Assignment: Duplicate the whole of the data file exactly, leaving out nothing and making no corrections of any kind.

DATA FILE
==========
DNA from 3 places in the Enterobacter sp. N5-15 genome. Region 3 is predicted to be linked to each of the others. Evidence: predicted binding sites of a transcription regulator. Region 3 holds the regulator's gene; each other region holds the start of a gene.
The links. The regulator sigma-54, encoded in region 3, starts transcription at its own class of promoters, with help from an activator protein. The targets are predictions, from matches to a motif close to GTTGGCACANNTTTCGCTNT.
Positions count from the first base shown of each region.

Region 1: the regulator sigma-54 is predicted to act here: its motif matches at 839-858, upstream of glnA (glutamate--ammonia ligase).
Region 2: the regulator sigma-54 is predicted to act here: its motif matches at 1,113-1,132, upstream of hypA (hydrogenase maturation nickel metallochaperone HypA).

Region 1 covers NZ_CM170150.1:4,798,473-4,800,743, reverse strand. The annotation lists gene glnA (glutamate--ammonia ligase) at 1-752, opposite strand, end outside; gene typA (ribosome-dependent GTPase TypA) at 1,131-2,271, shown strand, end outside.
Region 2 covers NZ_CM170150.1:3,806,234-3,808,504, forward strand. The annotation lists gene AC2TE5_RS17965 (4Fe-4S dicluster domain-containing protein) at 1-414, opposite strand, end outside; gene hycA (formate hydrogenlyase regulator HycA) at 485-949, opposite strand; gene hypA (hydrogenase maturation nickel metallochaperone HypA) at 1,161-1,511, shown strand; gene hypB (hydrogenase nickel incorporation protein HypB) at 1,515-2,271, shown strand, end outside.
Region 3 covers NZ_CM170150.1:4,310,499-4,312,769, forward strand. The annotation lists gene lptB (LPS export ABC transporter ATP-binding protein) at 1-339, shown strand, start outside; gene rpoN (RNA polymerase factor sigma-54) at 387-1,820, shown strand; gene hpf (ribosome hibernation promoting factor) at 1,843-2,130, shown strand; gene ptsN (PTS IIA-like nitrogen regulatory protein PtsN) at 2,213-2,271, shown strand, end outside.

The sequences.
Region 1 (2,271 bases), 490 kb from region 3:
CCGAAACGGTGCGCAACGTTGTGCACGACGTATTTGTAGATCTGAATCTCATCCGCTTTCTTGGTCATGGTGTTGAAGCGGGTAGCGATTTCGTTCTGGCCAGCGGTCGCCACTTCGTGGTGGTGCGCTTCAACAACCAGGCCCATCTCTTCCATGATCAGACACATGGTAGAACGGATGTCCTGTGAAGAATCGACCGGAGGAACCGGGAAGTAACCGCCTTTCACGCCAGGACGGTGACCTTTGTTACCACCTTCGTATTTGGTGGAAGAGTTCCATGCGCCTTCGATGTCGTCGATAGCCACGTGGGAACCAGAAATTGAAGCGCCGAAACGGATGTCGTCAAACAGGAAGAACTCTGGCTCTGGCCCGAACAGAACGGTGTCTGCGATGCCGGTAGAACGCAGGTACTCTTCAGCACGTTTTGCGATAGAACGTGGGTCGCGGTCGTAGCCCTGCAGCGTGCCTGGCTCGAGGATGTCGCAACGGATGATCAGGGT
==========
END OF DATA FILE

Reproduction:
DNA from 3 places in the Enterobacter sp. N5-15 genome. Region 3 is predicted to be linked to each of the others. Evidence: predicted binding sites of a transcription regulator. Region 3 holds the regulator's gene; each other region holds the start of a gene.
The links. The regulator sigma-54, encoded in region 3, starts transcription at its own class of promoters, with help from an activator protein. The targets are predictions, from matches to a motif close to GTTGGCACANNTTTCGCTNT.
Positions count from the first base shown of each region.

Region 1: the regulator sigma-54 is predicted to act here: its motif matches at 839-858, upstream of glnA (glutamate--ammonia ligase).
Region 2: the regulator sigma-54 is predicted to act here: its motif matches at 1,113-1,132, upstream of hypA (hydrogenase maturation nickel metallochaperone HypA).

Region 1 covers NZ_CM170150.1:4,798,473-4,800,743, reverse strand. The annotation lists gene glnA (glutamate--ammonia ligase) at 1-752, opposite strand, end outside; gene typA (ribosome-dependent GTPase TypA) at 1,131-2,271, shown strand, end outside.
Region 2 covers NZ_CM170150.1:3,806,234-3,808,504, forward strand. The annotation lists gene AC2TE5_RS17965 (4Fe-4S dicluster domain-containing protein) at 1-414, opposite strand, end outside; gene hycA (formate hydrogenlyase regulator HycA) at 485-949, opposite strand; gene hypA (hydrogenase maturation nickel metallochaperone HypA) at 1,161-1,511, shown strand; gene hypB (hydrogenase nickel incorporation protein HypB) at 1,515-2,271, shown strand, end outside.
Region 3 covers NZ_CM170150.1:4,310,499-4,312,769, forward strand. The annotation lists gene lptB (LPS export ABC transporter ATP-binding protein) at 1-339, shown strand, start outside; gene rpoN (RNA polymerase factor sigma-54) at 387-1,820, shown strand; gene hpf (ribosome hibernation promoting factor) at 1,843-2,130, shown strand; gene ptsN (PTS IIA-like nitrogen regulatory protein PtsN) at 2,213-2,271, shown strand, end outside.

The sequences.
Region 1 (2,271 bases), 490 kb from region 3:
CCGAAACGGTGCGCAACGTTGTGCACGACGTATTTGTAGATCTGAATCTCATCCGCTTTCTTGGTCATGGTGTTGAAGCGGGTAGCGATTTCGTTCTGGCCAGCGGTCGCCACTTCGTGGTGGTGCGCTTCAACAACCAGGCCCATCTCTTCCATGATCAGACACATGGTAGAACGGATGTCCTGTGAAGAATCGACCGGAGGAACCGGGAAGTAACCGCCTTTCACGCCAGGACGGTGACCTTTGTTACCACCTTCGTATTTGGTGGAAGAGTTCCATGCGCCTTCGATGTCGTCGATAGCCACGTGGGAACCAGAAATTGAAGCGCCGAAACGGATGTCGTCAAACAGGAAGAACTCTGGCTCTGGCCCGAACAGAACGGTGTCTGCGATGCCGGTAGAACGCAGGTACTCTTCAGCACGTTTTGCGATAGAACGTGGGTCGCGGTCGTAGCCCTGCAGCGTGCCTGGCTCGAGGATGTCGCAACGGATGATCAGGGT